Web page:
I was bouncing off the walls high on medication and told them I couldn't undergo an MRI because I had a piece of metal lodged in my eye. But here's the thing—that was a lie.

Moreover, not a single person took the time to ask me about this supposed metal in my eye once I was fully conscious and able to communicate. Someone could have probed—"how on earth did you get metal in your eye?" A question like that would've had me flustered and saying, "What do you mean?"

To this day, I'm perplexed as to why I blurted out these untruths or storylines that belonged to other people but I believed were my own.

The punchline is: I never underwent that MRI scan. Now, it's a no-go situation because I have an implanted defibrillator.
1699238184712

33. As Long As They’re Happy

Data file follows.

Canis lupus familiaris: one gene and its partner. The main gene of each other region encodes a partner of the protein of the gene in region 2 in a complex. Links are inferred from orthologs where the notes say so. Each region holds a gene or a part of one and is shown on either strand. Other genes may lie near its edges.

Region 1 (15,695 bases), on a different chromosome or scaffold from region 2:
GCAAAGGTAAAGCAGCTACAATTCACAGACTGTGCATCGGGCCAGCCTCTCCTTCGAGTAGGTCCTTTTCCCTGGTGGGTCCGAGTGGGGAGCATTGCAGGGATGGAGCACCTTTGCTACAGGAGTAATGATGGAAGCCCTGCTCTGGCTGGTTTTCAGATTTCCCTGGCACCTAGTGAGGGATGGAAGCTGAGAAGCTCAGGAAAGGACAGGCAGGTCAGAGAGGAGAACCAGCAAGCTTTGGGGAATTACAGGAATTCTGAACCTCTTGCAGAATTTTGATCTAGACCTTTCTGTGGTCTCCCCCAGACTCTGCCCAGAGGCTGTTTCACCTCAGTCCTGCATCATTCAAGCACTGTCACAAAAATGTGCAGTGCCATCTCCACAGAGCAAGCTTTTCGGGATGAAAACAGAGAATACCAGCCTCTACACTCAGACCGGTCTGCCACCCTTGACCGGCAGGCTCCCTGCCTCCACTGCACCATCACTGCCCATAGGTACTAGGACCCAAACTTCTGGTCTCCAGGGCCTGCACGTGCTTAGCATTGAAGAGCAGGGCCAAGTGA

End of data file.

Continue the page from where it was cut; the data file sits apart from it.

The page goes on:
There was a time during my residency where I had a patient, a 28-year-old woman, come into the outpatient department accompanied by her husband.

This woman had only been married for three months and it was a marriage arranged by their families. Yet, during her checkup, her uterus was about the size you'd expect at 20 weeks into a pregnancy.

So, we recommended an ultrasound and it confirmed a 20-week old fetus.

Given this, I decided to have a private conversation with her, asking her if she had been active before her marriage because I needed to give them an accurate due date. She assured me she had regular menstrual cycles right up until her wedding.

It's not common, but in some rare cases, women can still have their period in the early stages of pregnancy.

After our conversation, I went over her ultrasound results, prescribed the necessary medications, and told her the calculated due date. Thankfully, her husband didn't question why the baby was due in only five months.

I did wrestle with whether or not to discuss this with her husband, but ultimately, I decided to leave it be.